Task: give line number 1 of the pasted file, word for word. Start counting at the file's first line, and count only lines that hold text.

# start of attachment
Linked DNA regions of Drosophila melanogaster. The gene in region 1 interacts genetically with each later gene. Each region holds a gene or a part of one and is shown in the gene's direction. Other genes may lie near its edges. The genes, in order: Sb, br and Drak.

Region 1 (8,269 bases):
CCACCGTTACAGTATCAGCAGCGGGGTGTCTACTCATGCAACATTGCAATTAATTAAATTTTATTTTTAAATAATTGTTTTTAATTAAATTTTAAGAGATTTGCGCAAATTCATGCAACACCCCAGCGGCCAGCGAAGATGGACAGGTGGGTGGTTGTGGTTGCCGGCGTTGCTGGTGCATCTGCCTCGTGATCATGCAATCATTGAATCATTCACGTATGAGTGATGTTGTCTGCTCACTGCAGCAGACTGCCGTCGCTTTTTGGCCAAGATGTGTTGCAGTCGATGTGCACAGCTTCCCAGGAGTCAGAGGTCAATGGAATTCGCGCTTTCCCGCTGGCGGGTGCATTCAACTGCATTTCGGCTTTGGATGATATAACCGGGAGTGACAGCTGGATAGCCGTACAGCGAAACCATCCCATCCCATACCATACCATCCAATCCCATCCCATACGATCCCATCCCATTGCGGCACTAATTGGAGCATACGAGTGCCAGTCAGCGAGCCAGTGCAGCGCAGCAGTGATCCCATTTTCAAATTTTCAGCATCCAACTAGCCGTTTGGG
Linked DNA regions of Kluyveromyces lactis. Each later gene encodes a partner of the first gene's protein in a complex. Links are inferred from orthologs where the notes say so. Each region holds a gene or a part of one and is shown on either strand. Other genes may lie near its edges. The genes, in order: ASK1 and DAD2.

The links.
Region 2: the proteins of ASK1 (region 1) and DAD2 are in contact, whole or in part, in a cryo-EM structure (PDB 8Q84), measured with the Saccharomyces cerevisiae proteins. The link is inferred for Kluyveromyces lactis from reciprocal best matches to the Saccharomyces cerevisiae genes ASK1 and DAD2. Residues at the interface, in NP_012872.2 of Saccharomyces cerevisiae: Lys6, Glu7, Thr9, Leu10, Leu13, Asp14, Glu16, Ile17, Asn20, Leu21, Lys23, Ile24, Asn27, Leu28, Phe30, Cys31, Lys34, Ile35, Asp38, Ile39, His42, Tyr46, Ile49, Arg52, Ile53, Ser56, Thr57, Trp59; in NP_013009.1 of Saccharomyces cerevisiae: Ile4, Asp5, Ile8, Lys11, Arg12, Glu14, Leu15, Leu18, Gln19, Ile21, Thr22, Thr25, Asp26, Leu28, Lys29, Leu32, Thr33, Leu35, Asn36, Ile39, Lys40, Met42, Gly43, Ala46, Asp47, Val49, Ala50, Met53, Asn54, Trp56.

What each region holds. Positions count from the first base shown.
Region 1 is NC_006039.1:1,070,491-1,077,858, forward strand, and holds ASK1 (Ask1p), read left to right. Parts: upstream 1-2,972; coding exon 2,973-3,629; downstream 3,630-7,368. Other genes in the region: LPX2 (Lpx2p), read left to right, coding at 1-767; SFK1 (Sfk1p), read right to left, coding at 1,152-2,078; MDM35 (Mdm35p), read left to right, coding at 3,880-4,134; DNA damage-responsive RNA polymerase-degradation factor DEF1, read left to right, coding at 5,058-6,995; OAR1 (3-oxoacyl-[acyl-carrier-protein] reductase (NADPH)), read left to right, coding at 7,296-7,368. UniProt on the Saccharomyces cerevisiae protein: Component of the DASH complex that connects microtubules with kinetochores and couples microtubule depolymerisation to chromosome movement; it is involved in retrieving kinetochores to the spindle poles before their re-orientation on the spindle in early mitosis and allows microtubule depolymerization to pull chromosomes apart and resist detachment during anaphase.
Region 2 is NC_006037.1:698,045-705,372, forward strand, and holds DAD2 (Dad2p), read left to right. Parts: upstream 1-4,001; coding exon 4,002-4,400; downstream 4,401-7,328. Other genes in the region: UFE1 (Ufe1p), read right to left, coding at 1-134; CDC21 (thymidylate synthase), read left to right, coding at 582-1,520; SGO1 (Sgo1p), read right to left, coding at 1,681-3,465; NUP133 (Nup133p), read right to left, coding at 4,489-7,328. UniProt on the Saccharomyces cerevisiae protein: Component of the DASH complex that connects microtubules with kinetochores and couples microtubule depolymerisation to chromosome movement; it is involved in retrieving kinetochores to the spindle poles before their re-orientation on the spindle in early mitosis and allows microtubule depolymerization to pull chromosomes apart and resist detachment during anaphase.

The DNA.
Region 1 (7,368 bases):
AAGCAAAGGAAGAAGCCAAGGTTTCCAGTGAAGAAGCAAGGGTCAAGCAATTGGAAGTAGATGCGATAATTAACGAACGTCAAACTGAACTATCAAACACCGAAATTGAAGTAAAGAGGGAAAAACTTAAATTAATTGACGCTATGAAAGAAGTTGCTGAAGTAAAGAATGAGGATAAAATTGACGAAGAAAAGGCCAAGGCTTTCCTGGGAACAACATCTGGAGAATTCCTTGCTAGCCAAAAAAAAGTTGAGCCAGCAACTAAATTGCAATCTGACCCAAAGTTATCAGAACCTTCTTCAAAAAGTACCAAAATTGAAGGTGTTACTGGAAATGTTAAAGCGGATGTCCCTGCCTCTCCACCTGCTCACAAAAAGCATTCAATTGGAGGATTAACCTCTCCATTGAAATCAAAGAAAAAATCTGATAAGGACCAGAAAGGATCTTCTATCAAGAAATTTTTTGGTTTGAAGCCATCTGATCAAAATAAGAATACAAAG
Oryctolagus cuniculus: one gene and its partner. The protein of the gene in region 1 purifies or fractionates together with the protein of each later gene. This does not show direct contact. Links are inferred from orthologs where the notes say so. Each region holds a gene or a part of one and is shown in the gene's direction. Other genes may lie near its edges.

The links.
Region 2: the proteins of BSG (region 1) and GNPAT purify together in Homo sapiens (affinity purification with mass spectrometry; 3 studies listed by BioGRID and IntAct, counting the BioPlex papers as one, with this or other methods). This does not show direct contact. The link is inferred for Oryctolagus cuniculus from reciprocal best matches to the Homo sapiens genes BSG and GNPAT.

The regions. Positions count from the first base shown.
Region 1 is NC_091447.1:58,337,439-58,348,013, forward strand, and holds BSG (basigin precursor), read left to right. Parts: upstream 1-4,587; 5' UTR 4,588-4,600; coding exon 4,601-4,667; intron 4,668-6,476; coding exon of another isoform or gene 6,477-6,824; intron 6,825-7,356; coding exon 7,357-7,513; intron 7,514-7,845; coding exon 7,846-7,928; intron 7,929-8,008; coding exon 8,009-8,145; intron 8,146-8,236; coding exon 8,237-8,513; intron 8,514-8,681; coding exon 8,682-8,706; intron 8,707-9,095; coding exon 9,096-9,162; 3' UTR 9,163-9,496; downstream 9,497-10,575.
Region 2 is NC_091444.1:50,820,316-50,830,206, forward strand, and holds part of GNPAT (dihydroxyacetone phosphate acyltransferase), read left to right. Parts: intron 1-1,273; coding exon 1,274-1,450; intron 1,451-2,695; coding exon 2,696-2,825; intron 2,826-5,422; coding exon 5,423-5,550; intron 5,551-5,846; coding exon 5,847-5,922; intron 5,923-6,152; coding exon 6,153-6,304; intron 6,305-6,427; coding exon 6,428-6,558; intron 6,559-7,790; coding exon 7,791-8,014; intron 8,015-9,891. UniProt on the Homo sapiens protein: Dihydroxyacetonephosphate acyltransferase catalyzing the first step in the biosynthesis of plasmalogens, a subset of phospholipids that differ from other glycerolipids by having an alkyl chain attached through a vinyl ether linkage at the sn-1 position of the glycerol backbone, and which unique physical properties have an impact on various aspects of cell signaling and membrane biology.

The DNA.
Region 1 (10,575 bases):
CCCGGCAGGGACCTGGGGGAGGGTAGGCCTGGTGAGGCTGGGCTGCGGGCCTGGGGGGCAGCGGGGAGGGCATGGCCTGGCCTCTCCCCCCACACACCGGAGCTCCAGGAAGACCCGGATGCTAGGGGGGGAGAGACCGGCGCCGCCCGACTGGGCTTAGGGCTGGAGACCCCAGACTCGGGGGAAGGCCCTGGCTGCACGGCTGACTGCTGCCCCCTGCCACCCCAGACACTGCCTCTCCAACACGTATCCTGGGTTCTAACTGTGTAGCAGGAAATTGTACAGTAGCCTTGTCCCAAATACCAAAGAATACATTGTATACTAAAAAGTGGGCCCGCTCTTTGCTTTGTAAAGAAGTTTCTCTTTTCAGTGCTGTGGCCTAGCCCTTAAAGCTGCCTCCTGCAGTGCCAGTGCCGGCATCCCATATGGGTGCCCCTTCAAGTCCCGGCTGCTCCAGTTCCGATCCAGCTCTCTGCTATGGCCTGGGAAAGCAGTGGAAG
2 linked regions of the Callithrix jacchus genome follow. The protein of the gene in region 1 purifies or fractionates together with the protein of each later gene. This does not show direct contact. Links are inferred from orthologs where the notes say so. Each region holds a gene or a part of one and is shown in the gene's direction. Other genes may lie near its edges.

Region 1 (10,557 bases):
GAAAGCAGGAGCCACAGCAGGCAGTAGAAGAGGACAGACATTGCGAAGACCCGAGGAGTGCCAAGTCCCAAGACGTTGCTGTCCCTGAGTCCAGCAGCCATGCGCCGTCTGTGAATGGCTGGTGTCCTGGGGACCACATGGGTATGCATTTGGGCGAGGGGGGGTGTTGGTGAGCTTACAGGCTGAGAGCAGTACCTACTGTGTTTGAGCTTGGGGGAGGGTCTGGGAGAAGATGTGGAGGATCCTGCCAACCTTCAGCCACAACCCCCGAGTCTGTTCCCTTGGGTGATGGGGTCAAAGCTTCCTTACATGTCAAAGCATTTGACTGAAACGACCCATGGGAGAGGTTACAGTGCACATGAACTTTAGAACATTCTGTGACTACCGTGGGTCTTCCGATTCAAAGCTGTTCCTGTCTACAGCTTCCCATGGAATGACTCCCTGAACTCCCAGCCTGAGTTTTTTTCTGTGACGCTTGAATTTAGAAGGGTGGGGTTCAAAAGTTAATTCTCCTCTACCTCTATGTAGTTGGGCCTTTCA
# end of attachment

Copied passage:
Linked DNA regions of Drosophila melanogaster. The gene in region 1 interacts genetically with each later gene. Each region holds a gene or a part of one and is shown in the gene's direction. Other genes may lie near its edges. The genes, in order: Sb, br and Drak.